A while back someone submitted a question to me about masturbation and whether it was sinful or not.
There is also a thread in the forum about masturbation, through only one person has attempted an answer on it…
It is a very … touchy … subject to deal with.
So as I was recently reading through the Letters of C. S. Lewis, I was surprised to learned that
(1) C. S. Lewis struggled with the temptation of masturbation, and
(2) he had a pretty good theological answer for it.
Here is What C. S. Lewis said about Masturbation
I agree that that the stuff about ‘wastage of vital fluids’ is rubbish. For me the real evil of masturbation would be that it takes an appetite which, in lawful use, leads the individual out of himself to complete (and correct) his own personality in that of another (and finally in children and even grandchildren) and turns it back: sending the man back into the prison of himself, there to keep a harem of imaginary brides.
And this harem, once admitted, works against his ever getting out and really uniting with a real woman. For the harem is always accessible, always subservient, calls for no sacrifice or adjustments, and can be endowed with erotic and psychological attractions which no real woman can rival.
Among these shadowy brides he is always adored, always the perfect lover: no demand is made on his unselfishness, no mortification is ever imposed on his vanity. In the end, they become merely the medium through which he increasingly adores himself.
Do read Charles Williams’ Descent into Hell, and study the character of Mr. Wentworth. And it is not only the faculty of love which is thus sterilized, forced back on itself, but also the faculty of imagination.
The true exercise of imagination, in my view, is (a) To help us to understand other people (b) To respond to, and, some of us, to produce art. But it has also a bad use: to provide for us, in shadowy form, a substitute for virtues, successes, distinctions, et cetera which ought to be sought outside in the real world — e.g., picturing all I’d do if I were rich instead of earning and saving.
Masturbation involves this abuse of imagination in erotic matters (which I think bad in itself) and thereby encourages a similar abuse of it in all spheres.
After all, almost the main work of life is to come out of our selves, out of the little, dark prison we are all born in. Masturbation is be avoided as all things are to be avoided which retard this process. The danger is that of coming to love the prison (Lewis, Yours, Jack, 292-293).
In a later letter to a different man, C. S. Lewis wrote this about masturbation:
The evidence seems to be that God sometimes works such a complete metamorphosis and sometimes not. We don’t know why: God forbid we should presume it went my merit.
He never in my unmarried days did it for me. He gave me–at least and after many ups and down, the power to resist the temptation so far as the act was concerned. He never stopped the recurrent temptations, nor was I guarded from the sin of mental consent. I don’t mean I wasn’t given sufficient grace. I mean that I sometimes fell into it, grace or no.
One may, I suppose, regard this as partly penal. One is paying for the physical (and still more the imaginative) sins of one’s earlier life. One my also regard it as a tribulation, like any other. The great discovery for me was that the attack does not last forever. It is the devil’s lie that the only escape from the tension is through yielding.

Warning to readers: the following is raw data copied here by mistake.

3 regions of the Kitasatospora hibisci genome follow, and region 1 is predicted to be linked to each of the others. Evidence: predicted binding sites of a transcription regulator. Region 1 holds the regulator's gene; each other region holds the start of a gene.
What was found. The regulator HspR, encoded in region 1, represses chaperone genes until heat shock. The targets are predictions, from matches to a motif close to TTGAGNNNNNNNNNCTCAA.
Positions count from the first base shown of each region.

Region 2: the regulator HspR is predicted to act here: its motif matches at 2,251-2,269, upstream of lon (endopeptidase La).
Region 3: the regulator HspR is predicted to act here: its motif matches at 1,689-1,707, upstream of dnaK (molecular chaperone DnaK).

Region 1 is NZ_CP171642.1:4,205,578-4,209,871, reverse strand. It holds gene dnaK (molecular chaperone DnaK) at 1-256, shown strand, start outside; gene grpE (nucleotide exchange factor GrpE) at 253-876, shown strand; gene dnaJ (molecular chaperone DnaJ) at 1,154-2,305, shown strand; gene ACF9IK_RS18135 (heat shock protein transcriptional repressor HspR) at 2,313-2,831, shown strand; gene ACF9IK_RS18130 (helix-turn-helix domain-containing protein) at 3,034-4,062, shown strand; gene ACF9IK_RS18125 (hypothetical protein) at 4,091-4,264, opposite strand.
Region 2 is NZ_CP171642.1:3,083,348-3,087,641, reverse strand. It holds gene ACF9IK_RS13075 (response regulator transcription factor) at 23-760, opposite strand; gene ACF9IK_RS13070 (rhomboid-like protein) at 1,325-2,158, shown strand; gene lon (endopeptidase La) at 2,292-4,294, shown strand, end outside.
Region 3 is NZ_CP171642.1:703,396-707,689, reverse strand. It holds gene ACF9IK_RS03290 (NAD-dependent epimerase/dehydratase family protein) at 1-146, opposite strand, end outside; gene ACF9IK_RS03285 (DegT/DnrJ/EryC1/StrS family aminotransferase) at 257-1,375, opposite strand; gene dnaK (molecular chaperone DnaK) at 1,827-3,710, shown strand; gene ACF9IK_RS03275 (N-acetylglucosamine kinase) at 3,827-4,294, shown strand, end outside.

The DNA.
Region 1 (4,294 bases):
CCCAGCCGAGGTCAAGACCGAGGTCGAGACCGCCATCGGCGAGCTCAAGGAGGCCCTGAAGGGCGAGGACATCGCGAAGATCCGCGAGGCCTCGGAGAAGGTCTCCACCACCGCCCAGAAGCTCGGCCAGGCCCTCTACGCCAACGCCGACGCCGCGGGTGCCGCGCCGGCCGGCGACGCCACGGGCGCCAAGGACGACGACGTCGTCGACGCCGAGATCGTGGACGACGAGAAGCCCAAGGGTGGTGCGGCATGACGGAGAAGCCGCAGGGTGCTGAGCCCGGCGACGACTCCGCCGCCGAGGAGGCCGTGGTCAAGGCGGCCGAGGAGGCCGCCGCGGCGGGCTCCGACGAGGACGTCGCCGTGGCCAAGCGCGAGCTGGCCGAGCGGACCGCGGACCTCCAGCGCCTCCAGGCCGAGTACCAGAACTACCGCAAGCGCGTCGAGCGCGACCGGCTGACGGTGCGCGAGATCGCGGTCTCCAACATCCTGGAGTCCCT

… Disgust, self-contempt, self-hatred–rhetoric against the sin and (still more) vilification of sexuality or the body in themselves–are emphatically not the weapons for this warfare. We must be relieved, not horrified, by the fact that the whole thing is humiliating, undignified, ridiculous; the lofty vices would be far worse.
Nor must we exaggerate our suffering. We talk of ‘torture’: five minutes of really acute toothache would restore our sense of proportion! In a word, no melodrama. The sin, if we fall into it, must be repented, like all our others. God will forgive. The temptation is a darn nuisance, to be born with patience as long as God wills.
On the purely physical side (but people no doubt differ) I’ve always found that tea and bodily weariness are the two great disposing factors, and therefore the great dangers. Sadness is also a danger: lust in my experience follows disgruntlement nearly always. Love of every sort is a guard against lust, by a divine paradox, sexual love is a guard against lust. No woman is more easily and painlessly abstained from from, if need be, than the woman one loves. And I’m pretty sure purely male society is an enemy to chastity. I don’t mean a temptation to homosexuality: I mean that the absence of ordinary female society provokes the normal appetite (Lewis, Yours, Jack, 307-308).
C. S. Lewis on “Wanting a Woman”
We use a most unfortunate idiom when we say, of a lustful man prowling the streets, that he “wants a woman.” Strictly speaking, a woman is just what he does not want.
“He wants a pleasure for which a woman happens to be the necessary piece of apparatus. How much he cares about the woman as such may be gauged by his attitude to her five minutes after fruition (one does not keep the carton after one has smoked the cigarettes).
“Now Eros makes a man really want, not a woman, but one particular woman. In some mysterious but quite indisputable fashion the lover desires the Beloved herself, not the pleasure she can give.”
So what are your thoughts? Is C. S. Lewis right about what he says regarding masturbation? Is he wrong? Feel free to comment anonymously!